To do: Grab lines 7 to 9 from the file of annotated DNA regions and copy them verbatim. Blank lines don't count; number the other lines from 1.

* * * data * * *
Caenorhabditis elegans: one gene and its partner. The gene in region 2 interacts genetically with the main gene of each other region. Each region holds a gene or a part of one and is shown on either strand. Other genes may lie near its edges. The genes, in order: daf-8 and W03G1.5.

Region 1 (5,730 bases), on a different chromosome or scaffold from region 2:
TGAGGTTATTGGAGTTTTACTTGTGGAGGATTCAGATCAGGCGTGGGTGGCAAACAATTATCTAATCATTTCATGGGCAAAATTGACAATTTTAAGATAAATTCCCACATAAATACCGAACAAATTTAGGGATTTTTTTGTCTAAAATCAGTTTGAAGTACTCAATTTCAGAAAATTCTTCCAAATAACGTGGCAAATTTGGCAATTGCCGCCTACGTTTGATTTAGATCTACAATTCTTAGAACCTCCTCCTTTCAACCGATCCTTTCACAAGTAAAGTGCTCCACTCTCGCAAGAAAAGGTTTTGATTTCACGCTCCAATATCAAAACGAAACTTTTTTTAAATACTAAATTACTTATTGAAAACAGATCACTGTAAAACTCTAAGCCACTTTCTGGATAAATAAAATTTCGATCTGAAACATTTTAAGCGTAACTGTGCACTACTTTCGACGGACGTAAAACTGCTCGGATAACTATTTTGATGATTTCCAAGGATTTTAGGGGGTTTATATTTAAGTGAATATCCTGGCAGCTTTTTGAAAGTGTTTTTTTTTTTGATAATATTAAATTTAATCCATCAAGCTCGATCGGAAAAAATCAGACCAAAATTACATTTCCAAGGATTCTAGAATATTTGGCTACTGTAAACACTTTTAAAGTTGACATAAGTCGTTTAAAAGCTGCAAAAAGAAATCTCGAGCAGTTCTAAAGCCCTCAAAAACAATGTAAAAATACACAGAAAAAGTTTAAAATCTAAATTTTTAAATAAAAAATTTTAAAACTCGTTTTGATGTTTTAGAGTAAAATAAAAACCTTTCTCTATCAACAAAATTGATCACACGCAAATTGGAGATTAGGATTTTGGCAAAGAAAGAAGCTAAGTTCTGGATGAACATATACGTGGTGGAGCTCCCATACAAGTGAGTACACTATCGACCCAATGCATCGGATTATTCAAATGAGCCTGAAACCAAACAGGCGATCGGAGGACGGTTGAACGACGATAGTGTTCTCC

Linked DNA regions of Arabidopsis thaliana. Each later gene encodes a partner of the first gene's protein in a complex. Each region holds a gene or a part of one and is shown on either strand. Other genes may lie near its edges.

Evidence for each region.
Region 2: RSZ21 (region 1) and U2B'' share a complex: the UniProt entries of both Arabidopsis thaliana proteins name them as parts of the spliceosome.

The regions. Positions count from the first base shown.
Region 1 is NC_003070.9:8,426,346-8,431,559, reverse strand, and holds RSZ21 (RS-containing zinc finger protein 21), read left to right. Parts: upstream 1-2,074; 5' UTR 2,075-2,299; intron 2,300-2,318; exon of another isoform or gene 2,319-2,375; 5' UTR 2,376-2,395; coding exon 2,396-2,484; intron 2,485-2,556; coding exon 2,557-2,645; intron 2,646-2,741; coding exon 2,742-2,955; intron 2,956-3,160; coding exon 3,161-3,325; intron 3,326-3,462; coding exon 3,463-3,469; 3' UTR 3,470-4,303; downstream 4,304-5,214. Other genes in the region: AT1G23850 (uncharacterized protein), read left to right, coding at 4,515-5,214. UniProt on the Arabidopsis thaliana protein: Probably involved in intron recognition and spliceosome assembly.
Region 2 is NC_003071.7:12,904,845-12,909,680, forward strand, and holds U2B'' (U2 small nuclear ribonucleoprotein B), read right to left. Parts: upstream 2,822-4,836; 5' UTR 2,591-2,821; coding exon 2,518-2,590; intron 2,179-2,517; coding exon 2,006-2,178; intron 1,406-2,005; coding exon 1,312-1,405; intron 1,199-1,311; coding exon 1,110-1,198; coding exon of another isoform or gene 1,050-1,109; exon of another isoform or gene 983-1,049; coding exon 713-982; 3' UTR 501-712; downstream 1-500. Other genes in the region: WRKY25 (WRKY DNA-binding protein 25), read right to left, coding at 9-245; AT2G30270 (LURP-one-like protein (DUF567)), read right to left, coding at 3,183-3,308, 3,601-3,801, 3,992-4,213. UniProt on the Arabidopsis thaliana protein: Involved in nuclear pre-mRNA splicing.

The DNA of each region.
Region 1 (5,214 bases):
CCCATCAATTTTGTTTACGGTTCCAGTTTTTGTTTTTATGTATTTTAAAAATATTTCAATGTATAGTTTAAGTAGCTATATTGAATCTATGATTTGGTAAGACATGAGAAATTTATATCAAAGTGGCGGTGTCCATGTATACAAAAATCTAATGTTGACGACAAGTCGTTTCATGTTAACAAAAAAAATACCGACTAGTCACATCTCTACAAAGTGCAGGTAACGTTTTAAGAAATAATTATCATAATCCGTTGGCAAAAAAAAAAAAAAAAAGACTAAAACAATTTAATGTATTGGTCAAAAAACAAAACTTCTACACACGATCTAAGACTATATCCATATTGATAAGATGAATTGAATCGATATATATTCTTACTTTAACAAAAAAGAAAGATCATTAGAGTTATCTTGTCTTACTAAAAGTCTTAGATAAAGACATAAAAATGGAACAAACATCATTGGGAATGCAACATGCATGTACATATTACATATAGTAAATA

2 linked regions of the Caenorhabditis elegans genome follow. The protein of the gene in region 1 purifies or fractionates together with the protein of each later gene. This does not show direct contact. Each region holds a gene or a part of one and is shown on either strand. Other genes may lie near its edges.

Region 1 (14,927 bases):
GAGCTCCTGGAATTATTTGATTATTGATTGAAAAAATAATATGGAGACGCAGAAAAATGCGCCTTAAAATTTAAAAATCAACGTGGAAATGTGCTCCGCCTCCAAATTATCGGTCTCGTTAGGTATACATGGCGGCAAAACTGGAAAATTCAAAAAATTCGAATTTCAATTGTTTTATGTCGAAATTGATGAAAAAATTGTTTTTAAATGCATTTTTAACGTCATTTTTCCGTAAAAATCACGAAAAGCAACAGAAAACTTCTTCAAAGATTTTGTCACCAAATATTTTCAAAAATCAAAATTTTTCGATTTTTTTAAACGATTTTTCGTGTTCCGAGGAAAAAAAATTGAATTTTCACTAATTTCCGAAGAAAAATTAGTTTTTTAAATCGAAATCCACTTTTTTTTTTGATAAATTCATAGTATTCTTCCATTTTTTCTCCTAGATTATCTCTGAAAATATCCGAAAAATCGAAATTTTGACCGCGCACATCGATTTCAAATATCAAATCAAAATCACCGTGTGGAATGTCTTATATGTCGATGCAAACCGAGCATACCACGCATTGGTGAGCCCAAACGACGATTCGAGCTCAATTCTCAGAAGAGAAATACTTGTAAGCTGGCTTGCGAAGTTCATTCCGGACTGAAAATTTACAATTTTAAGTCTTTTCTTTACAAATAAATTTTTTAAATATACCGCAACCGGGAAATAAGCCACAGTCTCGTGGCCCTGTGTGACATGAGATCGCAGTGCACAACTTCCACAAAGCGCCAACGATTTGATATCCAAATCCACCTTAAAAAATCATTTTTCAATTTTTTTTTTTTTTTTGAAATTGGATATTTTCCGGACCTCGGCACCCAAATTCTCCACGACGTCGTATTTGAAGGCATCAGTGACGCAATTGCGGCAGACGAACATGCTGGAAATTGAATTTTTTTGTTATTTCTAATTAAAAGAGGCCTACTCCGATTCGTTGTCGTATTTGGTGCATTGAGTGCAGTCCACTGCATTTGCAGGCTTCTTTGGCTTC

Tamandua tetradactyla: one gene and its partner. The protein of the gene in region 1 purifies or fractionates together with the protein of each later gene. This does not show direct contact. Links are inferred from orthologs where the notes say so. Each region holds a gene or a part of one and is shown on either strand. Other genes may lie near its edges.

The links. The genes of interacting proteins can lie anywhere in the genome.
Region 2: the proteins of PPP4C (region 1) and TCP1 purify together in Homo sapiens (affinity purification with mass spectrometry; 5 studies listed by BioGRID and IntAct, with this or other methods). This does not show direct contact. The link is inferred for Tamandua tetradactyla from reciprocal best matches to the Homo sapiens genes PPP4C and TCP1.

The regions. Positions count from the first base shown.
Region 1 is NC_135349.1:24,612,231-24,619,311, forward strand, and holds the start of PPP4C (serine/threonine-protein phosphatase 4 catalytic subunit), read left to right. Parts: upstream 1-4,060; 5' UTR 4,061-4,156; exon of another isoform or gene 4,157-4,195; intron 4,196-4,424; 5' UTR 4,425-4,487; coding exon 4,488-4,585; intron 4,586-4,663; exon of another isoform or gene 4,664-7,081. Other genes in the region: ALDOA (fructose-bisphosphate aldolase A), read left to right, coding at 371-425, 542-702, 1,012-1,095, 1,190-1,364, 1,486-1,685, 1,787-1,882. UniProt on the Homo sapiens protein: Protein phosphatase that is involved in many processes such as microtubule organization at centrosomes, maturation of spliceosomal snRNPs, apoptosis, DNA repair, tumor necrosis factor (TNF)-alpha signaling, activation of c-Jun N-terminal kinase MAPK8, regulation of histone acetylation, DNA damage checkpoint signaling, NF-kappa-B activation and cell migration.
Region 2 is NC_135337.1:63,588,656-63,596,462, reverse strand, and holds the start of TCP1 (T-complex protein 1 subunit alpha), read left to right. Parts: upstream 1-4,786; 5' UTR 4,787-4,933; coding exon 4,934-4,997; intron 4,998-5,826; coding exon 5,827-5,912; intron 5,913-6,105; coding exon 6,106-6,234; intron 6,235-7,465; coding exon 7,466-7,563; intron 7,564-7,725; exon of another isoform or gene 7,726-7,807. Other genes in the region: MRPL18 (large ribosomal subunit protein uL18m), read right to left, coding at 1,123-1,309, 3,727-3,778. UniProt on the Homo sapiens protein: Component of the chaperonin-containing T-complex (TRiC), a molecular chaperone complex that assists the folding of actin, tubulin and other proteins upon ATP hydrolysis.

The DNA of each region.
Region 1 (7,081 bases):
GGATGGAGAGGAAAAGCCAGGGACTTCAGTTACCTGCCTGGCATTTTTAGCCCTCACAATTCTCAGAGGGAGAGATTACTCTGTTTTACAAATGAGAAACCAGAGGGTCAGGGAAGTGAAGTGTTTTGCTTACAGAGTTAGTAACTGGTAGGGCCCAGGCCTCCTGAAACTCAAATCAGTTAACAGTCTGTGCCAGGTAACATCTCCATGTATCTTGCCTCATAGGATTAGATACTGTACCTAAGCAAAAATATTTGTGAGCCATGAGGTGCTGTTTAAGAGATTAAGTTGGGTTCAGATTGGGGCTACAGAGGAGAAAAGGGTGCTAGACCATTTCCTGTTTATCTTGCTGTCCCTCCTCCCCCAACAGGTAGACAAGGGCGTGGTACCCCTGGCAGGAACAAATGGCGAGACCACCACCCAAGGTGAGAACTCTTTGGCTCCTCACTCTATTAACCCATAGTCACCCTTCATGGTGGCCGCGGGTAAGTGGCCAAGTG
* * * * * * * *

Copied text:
The regions. Positions count from the first base shown.
Region 1 is NC_003070.9:8,426,346-8,431,559, reverse strand, and holds RSZ21 (RS-containing zinc finger protein 21), read left to right. Parts: upstream 1-2,074; 5' UTR 2,075-2,299; intron 2,300-2,318; exon of another isoform or gene 2,319-2,375; 5' UTR 2,376-2,395; coding exon 2,396-2,484; intron 2,485-2,556; coding exon 2,557-2,645; intron 2,646-2,741; coding exon 2,742-2,955; intron 2,956-3,160; coding exon 3,161-3,325; intron 3,326-3,462; coding exon 3,463-3,469; 3' UTR 3,470-4,303; downstream 4,304-5,214. Other genes in the region: AT1G23850 (uncharacterized protein), read left to right, coding at 4,515-5,214. UniProt on the Arabidopsis thaliana protein: Probably involved in intron recognition and spliceosome assembly.
Region 2 is NC_003071.7:12,904,845-12,909,680, forward strand, and holds U2B'' (U2 small nuclear ribonucleoprotein B), read right to left. Parts: upstream 2,822-4,836; 5' UTR 2,591-2,821; coding exon 2,518-2,590; intron 2,179-2,517; coding exon 2,006-2,178; intron 1,406-2,005; coding exon 1,312-1,405; intron 1,199-1,311; coding exon 1,110-1,198; coding exon of another isoform or gene 1,050-1,109; exon of another isoform or gene 983-1,049; coding exon 713-982; 3' UTR 501-712; downstream 1-500. Other genes in the region: WRKY25 (WRKY DNA-binding protein 25), read right to left, coding at 9-245; AT2G30270 (LURP-one-like protein (DUF567)), read right to left, coding at 3,183-3,308, 3,601-3,801, 3,992-4,213. UniProt on the Arabidopsis thaliana protein: Involved in nuclear pre-mRNA splicing.